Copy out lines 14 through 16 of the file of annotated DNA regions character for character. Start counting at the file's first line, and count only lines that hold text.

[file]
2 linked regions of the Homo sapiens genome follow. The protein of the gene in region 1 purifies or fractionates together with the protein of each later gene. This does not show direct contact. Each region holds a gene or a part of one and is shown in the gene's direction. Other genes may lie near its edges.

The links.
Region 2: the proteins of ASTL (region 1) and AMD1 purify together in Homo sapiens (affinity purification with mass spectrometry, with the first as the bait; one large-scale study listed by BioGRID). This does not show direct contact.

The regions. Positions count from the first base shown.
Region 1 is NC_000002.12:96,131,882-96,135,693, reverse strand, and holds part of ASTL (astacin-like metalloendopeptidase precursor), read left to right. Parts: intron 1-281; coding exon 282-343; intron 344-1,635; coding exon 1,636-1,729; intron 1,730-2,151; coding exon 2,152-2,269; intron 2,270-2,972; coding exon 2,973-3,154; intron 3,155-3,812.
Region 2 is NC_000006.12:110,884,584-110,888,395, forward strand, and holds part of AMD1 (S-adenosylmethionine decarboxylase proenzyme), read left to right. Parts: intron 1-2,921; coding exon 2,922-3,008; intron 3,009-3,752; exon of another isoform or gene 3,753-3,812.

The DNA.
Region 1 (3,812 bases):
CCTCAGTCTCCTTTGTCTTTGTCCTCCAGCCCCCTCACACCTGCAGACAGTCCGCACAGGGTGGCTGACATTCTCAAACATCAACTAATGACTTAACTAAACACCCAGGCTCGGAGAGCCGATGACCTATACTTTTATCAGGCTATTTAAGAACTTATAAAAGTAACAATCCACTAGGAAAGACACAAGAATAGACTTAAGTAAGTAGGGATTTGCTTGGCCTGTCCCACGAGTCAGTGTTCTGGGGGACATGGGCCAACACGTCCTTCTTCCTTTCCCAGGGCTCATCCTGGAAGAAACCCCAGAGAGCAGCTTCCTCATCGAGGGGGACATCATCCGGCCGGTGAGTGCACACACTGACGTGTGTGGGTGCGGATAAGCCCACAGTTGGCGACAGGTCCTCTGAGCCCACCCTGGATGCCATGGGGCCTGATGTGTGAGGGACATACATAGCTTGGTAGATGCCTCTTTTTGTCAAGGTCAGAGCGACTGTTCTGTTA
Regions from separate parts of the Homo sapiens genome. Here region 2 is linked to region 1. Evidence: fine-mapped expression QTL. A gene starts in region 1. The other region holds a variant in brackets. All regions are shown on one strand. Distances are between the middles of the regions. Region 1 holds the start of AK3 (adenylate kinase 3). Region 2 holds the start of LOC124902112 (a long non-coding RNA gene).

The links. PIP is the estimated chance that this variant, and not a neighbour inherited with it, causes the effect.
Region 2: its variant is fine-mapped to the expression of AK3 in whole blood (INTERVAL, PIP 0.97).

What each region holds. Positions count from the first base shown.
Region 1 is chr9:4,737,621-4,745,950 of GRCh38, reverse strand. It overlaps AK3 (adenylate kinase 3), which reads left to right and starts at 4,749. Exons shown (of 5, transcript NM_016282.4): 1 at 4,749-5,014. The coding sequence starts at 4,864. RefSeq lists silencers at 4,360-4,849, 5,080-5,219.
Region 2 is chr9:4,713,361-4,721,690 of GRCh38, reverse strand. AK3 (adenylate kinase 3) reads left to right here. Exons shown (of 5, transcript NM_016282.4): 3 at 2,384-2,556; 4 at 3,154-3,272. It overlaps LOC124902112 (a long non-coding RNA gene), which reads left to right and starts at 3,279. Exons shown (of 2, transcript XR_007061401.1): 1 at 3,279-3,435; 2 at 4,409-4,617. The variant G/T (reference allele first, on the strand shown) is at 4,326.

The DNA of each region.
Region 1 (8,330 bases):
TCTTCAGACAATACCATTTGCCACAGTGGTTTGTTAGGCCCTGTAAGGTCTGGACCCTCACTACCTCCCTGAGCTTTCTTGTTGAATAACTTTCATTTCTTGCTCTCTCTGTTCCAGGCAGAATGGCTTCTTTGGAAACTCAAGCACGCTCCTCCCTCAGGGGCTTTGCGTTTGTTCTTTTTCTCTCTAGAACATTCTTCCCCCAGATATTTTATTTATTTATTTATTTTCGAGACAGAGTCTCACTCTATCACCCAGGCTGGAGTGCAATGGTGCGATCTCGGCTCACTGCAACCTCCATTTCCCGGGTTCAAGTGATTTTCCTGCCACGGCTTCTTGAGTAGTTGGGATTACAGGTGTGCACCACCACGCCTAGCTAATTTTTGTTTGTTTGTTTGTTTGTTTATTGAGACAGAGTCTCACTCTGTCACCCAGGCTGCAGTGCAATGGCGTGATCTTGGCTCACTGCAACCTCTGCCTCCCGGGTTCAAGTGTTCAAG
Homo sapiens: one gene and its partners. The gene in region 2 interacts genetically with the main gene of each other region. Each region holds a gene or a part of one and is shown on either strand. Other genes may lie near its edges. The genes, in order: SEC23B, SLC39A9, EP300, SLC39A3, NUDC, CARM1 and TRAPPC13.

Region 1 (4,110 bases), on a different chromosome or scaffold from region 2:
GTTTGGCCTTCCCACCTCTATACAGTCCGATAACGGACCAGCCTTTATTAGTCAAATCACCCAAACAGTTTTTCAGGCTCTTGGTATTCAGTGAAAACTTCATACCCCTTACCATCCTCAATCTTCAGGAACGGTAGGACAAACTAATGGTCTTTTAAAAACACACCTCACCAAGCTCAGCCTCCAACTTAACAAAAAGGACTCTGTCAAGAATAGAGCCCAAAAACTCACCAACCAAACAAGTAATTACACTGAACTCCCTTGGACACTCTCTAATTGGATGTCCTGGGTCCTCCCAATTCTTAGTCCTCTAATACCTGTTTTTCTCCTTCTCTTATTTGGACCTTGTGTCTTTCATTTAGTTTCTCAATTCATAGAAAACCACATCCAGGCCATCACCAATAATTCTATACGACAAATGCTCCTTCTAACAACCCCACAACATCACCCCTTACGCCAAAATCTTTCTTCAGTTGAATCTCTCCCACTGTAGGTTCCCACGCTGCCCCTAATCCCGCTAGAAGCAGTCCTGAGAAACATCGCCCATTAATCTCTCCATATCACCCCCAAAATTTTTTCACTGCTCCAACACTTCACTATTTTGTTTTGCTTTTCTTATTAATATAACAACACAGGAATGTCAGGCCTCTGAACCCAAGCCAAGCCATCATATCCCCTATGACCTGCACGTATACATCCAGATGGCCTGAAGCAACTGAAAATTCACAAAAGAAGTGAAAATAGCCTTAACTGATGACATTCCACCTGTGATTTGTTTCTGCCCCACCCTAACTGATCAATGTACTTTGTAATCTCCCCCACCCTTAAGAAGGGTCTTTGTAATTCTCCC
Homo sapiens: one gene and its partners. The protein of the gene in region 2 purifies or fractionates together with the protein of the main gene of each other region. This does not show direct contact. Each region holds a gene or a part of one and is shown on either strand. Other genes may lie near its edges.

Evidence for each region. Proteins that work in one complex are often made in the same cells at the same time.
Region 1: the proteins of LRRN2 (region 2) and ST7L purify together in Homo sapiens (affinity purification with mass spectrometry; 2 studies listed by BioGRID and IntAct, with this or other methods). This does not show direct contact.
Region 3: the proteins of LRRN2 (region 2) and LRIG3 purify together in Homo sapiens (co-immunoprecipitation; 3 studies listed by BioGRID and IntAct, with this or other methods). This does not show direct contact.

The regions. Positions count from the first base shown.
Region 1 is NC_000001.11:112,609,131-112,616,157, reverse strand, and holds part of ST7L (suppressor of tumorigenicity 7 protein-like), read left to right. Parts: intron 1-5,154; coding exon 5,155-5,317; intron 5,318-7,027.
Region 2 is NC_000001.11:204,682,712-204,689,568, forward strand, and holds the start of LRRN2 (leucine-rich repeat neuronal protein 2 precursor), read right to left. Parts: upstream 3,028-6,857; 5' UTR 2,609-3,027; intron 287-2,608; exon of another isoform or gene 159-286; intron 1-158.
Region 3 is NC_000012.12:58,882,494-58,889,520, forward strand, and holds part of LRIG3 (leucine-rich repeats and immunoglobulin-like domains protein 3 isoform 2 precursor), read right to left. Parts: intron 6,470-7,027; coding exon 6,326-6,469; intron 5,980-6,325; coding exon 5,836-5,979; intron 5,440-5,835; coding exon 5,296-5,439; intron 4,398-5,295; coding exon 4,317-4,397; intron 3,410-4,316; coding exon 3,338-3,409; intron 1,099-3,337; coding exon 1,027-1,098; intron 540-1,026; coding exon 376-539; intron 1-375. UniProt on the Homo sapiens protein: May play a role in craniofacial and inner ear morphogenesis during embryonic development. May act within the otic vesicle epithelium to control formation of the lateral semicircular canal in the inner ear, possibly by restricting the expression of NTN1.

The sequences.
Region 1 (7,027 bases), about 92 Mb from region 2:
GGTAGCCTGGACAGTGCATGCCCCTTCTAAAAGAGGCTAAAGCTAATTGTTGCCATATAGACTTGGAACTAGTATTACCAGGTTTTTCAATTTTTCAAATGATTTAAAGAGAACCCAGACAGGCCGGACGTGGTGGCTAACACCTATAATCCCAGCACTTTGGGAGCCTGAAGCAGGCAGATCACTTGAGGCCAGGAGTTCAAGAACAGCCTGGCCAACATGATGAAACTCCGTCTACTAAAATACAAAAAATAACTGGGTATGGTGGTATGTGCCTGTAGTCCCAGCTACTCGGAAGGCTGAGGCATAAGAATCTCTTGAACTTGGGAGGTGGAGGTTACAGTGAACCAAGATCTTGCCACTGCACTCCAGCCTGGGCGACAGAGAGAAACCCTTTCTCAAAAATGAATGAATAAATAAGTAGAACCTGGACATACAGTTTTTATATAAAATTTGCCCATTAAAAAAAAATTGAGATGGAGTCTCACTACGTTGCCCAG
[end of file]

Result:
Region 1 is chr9:4,737,621-4,745,950 of GRCh38, reverse strand. It overlaps AK3 (adenylate kinase 3), which reads left to right and starts at 4,749. Exons shown (of 5, transcript NM_016282.4): 1 at 4,749-5,014. The coding sequence starts at 4,864. RefSeq lists silencers at 4,360-4,849, 5,080-5,219.
Region 2 is chr9:4,713,361-4,721,690 of GRCh38, reverse strand. AK3 (adenylate kinase 3) reads left to right here. Exons shown (of 5, transcript NM_016282.4): 3 at 2,384-2,556; 4 at 3,154-3,272. It overlaps LOC124902112 (a long non-coding RNA gene), which reads left to right and starts at 3,279. Exons shown (of 2, transcript XR_007061401.1): 1 at 3,279-3,435; 2 at 4,409-4,617. The variant G/T (reference allele first, on the strand shown) is at 4,326.

The DNA of each region.